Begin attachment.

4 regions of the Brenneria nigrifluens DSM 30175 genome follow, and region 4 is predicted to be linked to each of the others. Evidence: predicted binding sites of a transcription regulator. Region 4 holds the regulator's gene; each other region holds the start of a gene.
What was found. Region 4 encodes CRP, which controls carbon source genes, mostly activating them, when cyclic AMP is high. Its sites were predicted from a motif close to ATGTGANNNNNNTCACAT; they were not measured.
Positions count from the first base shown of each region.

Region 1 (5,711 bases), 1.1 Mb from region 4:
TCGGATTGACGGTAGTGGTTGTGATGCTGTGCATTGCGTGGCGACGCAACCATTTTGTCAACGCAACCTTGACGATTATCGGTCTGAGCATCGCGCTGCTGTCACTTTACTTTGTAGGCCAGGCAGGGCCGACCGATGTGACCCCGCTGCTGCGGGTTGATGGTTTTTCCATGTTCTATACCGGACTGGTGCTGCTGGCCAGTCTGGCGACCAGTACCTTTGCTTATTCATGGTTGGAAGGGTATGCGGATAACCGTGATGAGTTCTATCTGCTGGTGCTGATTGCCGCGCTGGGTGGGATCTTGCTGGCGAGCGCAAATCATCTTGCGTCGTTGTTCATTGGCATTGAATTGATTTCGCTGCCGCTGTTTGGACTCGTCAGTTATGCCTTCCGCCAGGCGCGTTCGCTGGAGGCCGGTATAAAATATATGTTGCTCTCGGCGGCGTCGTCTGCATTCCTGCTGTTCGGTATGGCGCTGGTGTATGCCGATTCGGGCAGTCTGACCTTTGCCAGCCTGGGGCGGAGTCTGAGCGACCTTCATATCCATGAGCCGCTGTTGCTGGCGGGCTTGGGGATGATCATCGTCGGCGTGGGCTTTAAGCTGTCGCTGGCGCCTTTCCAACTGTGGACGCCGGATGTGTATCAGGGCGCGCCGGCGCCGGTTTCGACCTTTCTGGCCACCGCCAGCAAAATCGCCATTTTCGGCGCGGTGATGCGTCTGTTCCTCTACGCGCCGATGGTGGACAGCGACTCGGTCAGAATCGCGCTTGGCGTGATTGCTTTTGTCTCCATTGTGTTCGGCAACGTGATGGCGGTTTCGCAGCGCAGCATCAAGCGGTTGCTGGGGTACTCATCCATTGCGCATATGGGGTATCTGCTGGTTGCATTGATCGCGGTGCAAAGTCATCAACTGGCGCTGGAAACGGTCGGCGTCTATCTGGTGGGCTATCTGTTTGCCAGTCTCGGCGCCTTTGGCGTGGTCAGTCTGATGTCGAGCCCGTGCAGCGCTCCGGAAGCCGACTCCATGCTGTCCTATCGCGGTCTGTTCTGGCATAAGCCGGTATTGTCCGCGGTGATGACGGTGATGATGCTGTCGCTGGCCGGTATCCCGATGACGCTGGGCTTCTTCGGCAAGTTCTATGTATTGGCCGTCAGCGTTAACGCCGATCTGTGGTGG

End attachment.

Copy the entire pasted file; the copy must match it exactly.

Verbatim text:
4 regions of the Brenneria nigrifluens DSM 30175 genome follow, and region 4 is predicted to be linked to each of the others. Evidence: predicted binding sites of a transcription regulator. Region 4 holds the regulator's gene; each other region holds the start of a gene.
What was found. Region 4 encodes CRP, which controls carbon source genes, mostly activating them, when cyclic AMP is high. Its sites were predicted from a motif close to ATGTGANNNNNNTCACAT; they were not measured.
Positions count from the first base shown of each region.

Region 1 (5,711 bases), 1.1 Mb from region 4:
TCGGATTGACGGTAGTGGTTGTGATGCTGTGCATTGCGTGGCGACGCAACCATTTTGTCAACGCAACCTTGACGATTATCGGTCTGAGCATCGCGCTGCTGTCACTTTACTTTGTAGGCCAGGCAGGGCCGACCGATGTGACCCCGCTGCTGCGGGTTGATGGTTTTTCCATGTTCTATACCGGACTGGTGCTGCTGGCCAGTCTGGCGACCAGTACCTTTGCTTATTCATGGTTGGAAGGGTATGCGGATAACCGTGATGAGTTCTATCTGCTGGTGCTGATTGCCGCGCTGGGTGGGATCTTGCTGGCGAGCGCAAATCATCTTGCGTCGTTGTTCATTGGCATTGAATTGATTTCGCTGCCGCTGTTTGGACTCGTCAGTTATGCCTTCCGCCAGGCGCGTTCGCTGGAGGCCGGTATAAAATATATGTTGCTCTCGGCGGCGTCGTCTGCATTCCTGCTGTTCGGTATGGCGCTGGTGTATGCCGATTCGGGCAGTCTGACCTTTGCCAGCCTGGGGCGGAGTCTGAGCGACCTTCATATCCATGAGCCGCTGTTGCTGGCGGGCTTGGGGATGATCATCGTCGGCGTGGGCTTTAAGCTGTCGCTGGCGCCTTTCCAACTGTGGACGCCGGATGTGTATCAGGGCGCGCCGGCGCCGGTTTCGACCTTTCTGGCCACCGCCAGCAAAATCGCCATTTTCGGCGCGGTGATGCGTCTGTTCCTCTACGCGCCGATGGTGGACAGCGACTCGGTCAGAATCGCGCTTGGCGTGATTGCTTTTGTCTCCATTGTGTTCGGCAACGTGATGGCGGTTTCGCAGCGCAGCATCAAGCGGTTGCTGGGGTACTCATCCATTGCGCATATGGGGTATCTGCTGGTTGCATTGATCGCGGTGCAAAGTCATCAACTGGCGCTGGAAACGGTCGGCGTCTATCTGGTGGGCTATCTGTTTGCCAGTCTCGGCGCCTTTGGCGTGGTCAGTCTGATGTCGAGCCCGTGCAGCGCTCCGGAAGCCGACTCCATGCTGTCCTATCGCGGTCTGTTCTGGCATAAGCCGGTATTGTCCGCGGTGATGACGGTGATGATGCTGTCGCTGGCCGGTATCCCGATGACGCTGGGCTTCTTCGGCAAGTTCTATGTATTGGCCGTCAGCGTTAACGCCGATCTGTGGTGG